Magic and Witchcraft
From Simbas to Ninjas: Congo’s Magic Warriors (2003) by Richard Petraitis
Despite History’s long record of defeats for those who embrace magic as martial strategy, young African men still line up as recruits in answer to the witch doctor’s siren call for magic wars. Despite the promises of village witch doctors, the gods of war have not been kind to these young fighters. How can these events still be occurring in the Twenty-First Century? The reasons for the magic wars in central Africa may lie in a complex mixture of cultural, societal, and religious forces.
Joseph Kony’s Spirit War (2003) by Richard Petraitis
A glimpse into a fascinating yet horrifying world, a world little-known outside of Africa, a world of religion and violence where “Magic wars” have claimed the lives of thousands, many of them children conscripted into “The Lord’s Resistance Army” to fight in “Joseph Kony’s Spirit War.”
Prayer as Magic (2002) by William Edelen
In the study of religion among primal peoples you find that many believed in “magic.” Magic is defined as the belief that supernatural forces can be controlled, influenced and manipulated by executing a ritualistic formula, either physical or verbal. We still, today, in a more fashionable way, utilize superstition, prayer wheels, magic, sacrifices and elaborate doxologies to induce God to favor our requests, grant our wishes and perform miracles upon demand.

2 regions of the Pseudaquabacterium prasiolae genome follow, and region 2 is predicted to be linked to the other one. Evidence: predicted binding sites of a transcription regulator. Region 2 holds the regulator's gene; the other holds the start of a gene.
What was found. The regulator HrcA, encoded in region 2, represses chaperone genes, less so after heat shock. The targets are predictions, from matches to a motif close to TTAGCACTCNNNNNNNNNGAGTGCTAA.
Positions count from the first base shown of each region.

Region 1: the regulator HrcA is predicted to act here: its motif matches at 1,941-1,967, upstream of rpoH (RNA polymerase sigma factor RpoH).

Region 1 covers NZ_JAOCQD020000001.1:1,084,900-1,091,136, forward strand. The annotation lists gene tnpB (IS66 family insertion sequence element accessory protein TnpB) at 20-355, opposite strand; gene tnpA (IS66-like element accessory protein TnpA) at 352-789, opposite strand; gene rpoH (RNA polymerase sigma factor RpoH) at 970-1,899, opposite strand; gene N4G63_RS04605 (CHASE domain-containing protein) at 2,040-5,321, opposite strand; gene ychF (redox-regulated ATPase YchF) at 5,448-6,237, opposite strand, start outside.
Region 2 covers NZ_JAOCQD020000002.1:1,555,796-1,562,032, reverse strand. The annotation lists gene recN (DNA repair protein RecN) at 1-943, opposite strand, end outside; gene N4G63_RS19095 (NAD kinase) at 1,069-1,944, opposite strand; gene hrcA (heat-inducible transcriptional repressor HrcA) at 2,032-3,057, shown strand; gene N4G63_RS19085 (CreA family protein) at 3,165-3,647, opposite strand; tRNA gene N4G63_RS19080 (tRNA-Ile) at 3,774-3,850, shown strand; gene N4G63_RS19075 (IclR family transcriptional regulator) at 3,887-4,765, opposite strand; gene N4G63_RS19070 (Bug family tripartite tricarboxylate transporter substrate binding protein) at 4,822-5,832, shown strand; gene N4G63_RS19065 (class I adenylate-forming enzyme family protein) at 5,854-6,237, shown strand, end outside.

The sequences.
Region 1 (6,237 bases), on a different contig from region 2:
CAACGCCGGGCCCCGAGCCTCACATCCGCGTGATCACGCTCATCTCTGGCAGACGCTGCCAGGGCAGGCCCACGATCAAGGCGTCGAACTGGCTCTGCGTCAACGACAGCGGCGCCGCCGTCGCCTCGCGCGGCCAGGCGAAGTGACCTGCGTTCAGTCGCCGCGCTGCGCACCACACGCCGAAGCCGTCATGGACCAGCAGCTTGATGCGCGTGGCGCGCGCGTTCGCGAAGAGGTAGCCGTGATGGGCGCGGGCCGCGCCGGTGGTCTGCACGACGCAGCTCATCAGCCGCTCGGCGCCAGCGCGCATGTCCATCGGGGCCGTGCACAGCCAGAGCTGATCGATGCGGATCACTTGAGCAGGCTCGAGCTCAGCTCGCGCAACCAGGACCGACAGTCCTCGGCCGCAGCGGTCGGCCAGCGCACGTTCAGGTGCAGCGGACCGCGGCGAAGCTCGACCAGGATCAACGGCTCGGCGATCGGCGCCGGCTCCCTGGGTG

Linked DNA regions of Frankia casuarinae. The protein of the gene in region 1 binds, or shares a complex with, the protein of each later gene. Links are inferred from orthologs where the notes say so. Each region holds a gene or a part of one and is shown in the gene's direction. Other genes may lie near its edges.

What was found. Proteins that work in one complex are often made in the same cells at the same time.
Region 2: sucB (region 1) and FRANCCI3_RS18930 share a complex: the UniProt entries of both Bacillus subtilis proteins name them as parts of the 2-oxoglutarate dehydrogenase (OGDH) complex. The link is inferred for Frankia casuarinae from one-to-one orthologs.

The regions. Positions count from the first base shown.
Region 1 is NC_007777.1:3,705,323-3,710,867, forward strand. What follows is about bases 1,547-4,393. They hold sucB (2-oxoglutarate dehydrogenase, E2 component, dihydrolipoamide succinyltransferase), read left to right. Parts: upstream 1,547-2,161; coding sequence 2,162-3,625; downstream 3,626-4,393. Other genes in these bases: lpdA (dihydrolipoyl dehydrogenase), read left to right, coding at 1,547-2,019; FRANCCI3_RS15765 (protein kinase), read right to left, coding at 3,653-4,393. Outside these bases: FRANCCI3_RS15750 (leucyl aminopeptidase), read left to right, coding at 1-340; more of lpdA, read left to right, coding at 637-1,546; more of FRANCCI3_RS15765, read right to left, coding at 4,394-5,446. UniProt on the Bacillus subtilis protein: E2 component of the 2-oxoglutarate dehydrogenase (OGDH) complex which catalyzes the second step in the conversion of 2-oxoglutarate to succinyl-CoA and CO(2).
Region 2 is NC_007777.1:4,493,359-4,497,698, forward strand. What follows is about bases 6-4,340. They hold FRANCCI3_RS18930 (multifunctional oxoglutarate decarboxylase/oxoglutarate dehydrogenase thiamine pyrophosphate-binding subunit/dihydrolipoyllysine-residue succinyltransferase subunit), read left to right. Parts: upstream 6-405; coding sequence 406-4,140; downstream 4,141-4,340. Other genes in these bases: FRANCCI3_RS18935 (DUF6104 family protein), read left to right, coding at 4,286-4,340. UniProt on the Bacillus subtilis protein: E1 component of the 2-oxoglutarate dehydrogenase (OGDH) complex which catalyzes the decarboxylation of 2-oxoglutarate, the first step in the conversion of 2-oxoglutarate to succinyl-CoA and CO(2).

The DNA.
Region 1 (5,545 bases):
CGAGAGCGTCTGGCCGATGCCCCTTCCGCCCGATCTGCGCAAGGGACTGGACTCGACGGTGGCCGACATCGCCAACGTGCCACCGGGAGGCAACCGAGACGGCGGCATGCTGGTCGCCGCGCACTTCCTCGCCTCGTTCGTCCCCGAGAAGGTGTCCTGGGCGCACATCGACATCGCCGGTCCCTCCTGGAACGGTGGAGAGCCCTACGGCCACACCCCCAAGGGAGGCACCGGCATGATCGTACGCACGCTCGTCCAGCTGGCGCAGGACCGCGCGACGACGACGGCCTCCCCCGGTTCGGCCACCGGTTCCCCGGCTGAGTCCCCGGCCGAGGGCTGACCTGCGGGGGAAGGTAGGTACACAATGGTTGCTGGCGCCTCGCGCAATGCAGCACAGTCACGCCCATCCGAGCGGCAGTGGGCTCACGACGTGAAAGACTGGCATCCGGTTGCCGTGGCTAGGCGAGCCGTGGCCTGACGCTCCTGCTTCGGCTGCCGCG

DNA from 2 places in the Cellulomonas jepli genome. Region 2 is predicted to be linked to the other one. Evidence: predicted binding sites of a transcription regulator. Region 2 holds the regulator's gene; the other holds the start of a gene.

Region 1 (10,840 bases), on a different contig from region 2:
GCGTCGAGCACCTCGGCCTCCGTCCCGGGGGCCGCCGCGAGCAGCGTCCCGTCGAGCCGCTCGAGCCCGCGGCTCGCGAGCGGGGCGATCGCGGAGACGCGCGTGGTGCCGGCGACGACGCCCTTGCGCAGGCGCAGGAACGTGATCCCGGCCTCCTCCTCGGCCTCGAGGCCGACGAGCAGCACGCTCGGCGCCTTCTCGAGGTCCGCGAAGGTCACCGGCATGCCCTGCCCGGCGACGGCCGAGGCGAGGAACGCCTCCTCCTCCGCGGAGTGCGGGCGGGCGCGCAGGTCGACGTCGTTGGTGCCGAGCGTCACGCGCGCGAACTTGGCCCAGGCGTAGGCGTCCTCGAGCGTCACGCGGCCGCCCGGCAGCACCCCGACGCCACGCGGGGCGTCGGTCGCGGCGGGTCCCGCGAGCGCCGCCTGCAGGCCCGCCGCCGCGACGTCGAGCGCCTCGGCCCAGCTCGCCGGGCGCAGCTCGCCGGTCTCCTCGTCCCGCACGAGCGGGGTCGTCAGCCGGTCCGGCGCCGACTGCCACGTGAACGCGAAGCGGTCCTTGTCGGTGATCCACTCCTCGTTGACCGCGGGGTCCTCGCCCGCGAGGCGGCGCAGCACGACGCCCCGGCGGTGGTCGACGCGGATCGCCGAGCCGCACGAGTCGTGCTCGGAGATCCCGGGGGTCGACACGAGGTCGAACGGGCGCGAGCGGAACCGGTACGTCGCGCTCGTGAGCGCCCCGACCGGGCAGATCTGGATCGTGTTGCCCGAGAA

The Witch Killers of Africa (2003) by Richard Petraitis
If you thought that witch hunts had ended long ago, you would be wrong. “Currently, African societies are at the same critical historical juncture that propelled much of Europe out of a period of deadly superstitions, nearly three centuries ago, a time when Europeans executed those believed to be witches and warlocks. Between 1991 and 2001, a total of 22,000 to 23,000 Africans were lynched to death, by fearful neighbors, as witches.”